Baer – Out and about 1

Every Sunday our fabulous host Steinnun organizes a day trip for us to drag our compulsive workaholic butts out of our studios and give us a look at the broader context of where we are. Yesterday we headed up and around the Tröllaskagi Peninsular to our east. Skirting the northernmost point, we could see the low island of Grimsey on the northern horizon which sits on the Arctic Circle – my first sighting of the circle from land. We stopped in the little town of Siglufjörðu for a lunch of delicious pickled herring, rye bread and stout and then a long wander through the great Herring Era Museum. The whole ambience was improved (at least for me) by burping up my herring lunch while wandering the displays.

In its time, Siglufjörðu was like a gold rush capital as tens of thousands of barrels of pickled, salted, and dried herring  and fish oil was processed along the miles of wharves and shipped around the world. The museum does a great job of conjuring that time. There are three separate buildings. ‘The Boathouse’ is a huge shed containing whole fishing boats and assorted wharfside shacks dimly lit as if at night which you can wander around at your leisure. You can climb up onto and into the holds of the boats as if you were sneaking around the wharves at night unnoticed.

Siglufjörðu today

Siglufjörðu in the day! (1907)

Inside the Boathouse

Herring shovel in the hold of a trawler

Useful gear on hooks everywhere

The atmosphere in the Boathouse was excellent. The air was pervaded with a sweet, faint residue of gasoline, oil, bundled hemp ropes, and ground fishmeal – yum!! It is like walking into a very ambitious project by Michael McMillen.

There are two more buildings in the museum. One dedicated to the processing of herring into fish meal and fish oil. Sounds dry I know, but its more like wandering around in an busy factory on a quiet sunday afternoon when its all closed down. It feels transgressive, as if you’ve found yourself behind the scenes and out of bounds in something that’s fascinating but hard to fathom.

The last building is the ‘salting station’ or brakki – an original building dating from 1907. It housed the office and dormitories for the workers.The museum’s website says “The old brakki has largely been left as it was when inhibited by dozens of girls working in the herring in the summer. When walking through their former lodgings on the third floor, one can easily sense the atmosphere of the old times.” Its true! The tiny bunk beds on the third floor have hand embroidered quilts, suitcases stuffed under them and early Life magazines strewn about, depicting the glamorous America life. You can almost hear the gossip and laughter as the girls come off their long, hard  shift salting herring.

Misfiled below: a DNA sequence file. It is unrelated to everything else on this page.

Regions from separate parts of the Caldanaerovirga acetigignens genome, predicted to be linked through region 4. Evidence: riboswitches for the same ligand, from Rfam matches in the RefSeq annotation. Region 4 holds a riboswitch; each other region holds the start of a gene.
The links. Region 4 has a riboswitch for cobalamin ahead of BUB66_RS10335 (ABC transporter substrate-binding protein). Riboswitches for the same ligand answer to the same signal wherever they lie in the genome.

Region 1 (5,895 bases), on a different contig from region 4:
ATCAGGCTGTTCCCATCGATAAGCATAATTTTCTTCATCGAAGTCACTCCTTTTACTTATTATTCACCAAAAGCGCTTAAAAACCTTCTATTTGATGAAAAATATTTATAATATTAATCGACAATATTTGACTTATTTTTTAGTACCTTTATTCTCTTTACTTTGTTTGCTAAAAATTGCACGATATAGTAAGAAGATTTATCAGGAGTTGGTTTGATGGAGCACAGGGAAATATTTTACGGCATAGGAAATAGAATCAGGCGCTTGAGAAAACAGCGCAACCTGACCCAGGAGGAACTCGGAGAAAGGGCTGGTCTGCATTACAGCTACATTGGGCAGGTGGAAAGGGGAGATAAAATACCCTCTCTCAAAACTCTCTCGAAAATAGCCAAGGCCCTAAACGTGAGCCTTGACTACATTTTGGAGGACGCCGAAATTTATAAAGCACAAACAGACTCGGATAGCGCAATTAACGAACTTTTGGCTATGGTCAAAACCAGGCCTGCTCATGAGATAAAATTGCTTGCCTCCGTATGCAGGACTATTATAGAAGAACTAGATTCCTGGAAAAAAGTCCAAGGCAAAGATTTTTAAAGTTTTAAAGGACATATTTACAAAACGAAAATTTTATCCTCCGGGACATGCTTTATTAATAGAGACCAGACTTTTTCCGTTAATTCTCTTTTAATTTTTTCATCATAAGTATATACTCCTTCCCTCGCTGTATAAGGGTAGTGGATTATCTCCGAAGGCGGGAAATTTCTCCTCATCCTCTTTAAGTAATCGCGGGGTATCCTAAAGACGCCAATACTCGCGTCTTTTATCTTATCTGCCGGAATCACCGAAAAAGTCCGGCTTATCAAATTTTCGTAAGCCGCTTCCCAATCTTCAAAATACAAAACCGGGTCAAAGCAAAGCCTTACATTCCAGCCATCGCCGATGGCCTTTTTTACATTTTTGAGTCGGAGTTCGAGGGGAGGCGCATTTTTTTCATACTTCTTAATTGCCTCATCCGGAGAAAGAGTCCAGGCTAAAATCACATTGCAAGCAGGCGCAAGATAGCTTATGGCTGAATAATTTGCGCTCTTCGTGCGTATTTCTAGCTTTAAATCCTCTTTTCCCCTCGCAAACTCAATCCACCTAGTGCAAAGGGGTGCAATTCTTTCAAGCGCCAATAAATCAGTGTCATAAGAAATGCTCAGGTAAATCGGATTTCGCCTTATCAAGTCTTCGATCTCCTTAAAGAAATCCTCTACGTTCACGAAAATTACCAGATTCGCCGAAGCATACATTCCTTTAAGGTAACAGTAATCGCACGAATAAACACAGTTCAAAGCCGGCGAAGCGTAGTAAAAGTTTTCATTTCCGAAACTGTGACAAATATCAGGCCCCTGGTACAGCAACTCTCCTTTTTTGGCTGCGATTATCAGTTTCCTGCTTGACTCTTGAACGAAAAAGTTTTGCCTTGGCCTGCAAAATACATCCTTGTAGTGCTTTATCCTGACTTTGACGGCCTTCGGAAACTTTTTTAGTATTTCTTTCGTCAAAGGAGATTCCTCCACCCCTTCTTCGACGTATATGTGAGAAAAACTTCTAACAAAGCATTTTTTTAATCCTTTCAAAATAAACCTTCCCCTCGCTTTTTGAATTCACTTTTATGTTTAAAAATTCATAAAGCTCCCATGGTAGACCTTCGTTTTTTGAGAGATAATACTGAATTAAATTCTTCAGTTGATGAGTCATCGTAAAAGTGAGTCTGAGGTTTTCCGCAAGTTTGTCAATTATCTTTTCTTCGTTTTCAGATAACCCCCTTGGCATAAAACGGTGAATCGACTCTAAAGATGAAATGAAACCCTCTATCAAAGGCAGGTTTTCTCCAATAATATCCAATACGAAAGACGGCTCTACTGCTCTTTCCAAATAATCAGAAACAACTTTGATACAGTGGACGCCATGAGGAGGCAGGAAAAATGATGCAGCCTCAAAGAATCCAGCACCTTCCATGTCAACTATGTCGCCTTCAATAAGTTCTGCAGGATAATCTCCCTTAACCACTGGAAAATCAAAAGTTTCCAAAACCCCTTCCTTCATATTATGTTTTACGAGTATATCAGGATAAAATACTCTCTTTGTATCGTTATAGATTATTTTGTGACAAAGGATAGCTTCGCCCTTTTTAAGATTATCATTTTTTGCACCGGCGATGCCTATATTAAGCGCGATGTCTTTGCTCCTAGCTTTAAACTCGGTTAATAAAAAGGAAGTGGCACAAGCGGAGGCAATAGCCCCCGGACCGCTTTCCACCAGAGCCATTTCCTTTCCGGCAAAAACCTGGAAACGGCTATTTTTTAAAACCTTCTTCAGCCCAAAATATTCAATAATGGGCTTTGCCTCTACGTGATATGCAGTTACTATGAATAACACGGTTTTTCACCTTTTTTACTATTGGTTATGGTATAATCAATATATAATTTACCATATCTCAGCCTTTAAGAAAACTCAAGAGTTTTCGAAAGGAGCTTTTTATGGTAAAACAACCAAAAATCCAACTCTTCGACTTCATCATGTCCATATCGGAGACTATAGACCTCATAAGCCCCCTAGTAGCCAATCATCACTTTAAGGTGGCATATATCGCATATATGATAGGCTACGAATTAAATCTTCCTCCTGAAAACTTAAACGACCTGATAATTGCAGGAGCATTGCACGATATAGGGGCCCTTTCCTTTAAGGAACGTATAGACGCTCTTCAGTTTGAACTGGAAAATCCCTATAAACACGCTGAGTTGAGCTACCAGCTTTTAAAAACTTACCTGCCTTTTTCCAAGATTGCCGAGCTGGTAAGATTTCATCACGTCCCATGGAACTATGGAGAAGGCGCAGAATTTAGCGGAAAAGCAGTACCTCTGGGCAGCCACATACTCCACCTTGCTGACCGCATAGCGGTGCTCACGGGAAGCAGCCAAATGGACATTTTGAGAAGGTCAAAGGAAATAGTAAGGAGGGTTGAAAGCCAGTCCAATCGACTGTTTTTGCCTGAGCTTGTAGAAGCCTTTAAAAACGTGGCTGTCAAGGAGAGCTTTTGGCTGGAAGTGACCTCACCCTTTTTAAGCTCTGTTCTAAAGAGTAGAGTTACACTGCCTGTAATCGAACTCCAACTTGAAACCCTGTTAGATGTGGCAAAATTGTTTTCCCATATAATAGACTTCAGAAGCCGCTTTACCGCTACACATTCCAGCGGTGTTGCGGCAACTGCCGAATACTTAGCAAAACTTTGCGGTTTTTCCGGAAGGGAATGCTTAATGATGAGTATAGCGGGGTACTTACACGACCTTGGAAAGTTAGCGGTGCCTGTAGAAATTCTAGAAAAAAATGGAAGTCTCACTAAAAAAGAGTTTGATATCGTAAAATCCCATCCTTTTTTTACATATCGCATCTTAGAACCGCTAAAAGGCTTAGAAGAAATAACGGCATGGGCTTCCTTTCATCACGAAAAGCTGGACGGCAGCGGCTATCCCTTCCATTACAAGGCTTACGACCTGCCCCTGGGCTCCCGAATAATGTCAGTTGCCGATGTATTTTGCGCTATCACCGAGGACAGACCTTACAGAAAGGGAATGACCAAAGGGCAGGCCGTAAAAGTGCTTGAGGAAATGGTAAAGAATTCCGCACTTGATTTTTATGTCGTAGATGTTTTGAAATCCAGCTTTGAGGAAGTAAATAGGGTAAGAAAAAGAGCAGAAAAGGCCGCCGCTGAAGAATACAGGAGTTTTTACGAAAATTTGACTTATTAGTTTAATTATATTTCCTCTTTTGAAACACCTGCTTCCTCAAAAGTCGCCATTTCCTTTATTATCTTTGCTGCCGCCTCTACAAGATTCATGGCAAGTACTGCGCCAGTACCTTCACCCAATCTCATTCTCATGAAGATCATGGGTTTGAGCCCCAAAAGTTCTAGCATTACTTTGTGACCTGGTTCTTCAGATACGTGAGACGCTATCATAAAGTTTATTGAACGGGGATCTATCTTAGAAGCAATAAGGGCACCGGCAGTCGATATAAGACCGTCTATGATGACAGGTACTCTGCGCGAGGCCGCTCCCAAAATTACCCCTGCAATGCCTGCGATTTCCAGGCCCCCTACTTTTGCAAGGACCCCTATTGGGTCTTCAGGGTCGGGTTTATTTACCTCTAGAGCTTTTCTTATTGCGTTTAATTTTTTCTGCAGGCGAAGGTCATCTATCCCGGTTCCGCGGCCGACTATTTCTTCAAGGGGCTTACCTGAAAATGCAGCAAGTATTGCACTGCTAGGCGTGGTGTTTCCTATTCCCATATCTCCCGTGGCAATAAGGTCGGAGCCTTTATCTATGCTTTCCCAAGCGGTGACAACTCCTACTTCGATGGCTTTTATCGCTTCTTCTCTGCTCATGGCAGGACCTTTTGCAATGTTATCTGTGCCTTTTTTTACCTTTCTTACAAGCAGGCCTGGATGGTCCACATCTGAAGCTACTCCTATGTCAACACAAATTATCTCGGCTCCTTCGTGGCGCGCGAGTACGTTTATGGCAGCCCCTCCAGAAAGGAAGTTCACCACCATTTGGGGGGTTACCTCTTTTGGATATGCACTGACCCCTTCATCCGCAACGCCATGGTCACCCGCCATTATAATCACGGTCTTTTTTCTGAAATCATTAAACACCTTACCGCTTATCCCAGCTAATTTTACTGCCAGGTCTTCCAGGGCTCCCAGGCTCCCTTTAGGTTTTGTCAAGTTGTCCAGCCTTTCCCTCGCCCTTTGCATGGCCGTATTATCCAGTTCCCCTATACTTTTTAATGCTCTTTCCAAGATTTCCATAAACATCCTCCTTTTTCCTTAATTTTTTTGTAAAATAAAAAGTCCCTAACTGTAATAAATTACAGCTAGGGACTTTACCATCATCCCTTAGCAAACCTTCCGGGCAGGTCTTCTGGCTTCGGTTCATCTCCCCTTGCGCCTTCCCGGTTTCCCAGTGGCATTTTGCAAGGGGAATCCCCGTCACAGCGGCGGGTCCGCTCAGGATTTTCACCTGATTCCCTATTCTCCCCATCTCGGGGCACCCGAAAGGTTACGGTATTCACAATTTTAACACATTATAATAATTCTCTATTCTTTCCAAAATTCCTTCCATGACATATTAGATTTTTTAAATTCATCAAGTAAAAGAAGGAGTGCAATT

Brakki from 1907

Outside of the museum is spectacular too!

There are still some nice traditional wooden boats in service

...and out of service.

… and out of service.

We drove back home up the luscious  Öxnadalur valley and under the brow of the spectacularly jagged Hraundrangi.

Hraundrangi

In the foreground is the birthplace of Jónas Hallgrímsson – poet, naturalist and one of the fathers of Icelandic nationalism and independence. You could see how all of those characteristics could have arisen in him from interacting with such an amazing environment.

We drove home along the eastern shore of Skagafjöður to Baer with the evening sun sneaking under low scudding clouds.

Skagafjöður at 9.30pm.

4 Comments

  1. I love that little workboat. Wow

    Reply

    1. Me too. I wanted to steal it!

      Reply

  2. Michael Hurwitz July 17, 2012 at 8:43 am

    Hey Donald,
    Keep it coming! It’s a beautiful reminder that what we hold as “normal” is relative. I like the effect of compression that the sparseness of the Icelandic landscape provides; all things within view take on extraordinary meaning.

    I can’t help but compare your experience to mine here in Philadelphia–how radically different yet fundamentally the same. I’ve come to love this city in all it’s collapsed glory, streets littered with abandoned crack vials and the associated detritus of struggling lives, the strong smells of food cooking in the ethnically diverse neighborhoods, the history of ancient commerce made possible by the waterways–the instinct to make a home at the waters edge and to settle where natural resources make life possible……They’re both (Philly and Siglufjorou) wildly different expressions of a universal human condition.

    Reply

    1. Michael. Thanks! It reminds me of my home in the Bayarea too. Remakably similar physical climate – cold and windy when its not warm and sunny. Windswept treeless shorelines. Whales blowing off shore. But that urban grunge aspect seems to be missing here entirely. Even in Reykjavik the idle youths lounging around the parklands at night seem so wholesome. I must admit I’m not missing seamy side of life in Oakland quite yet.

      Reply

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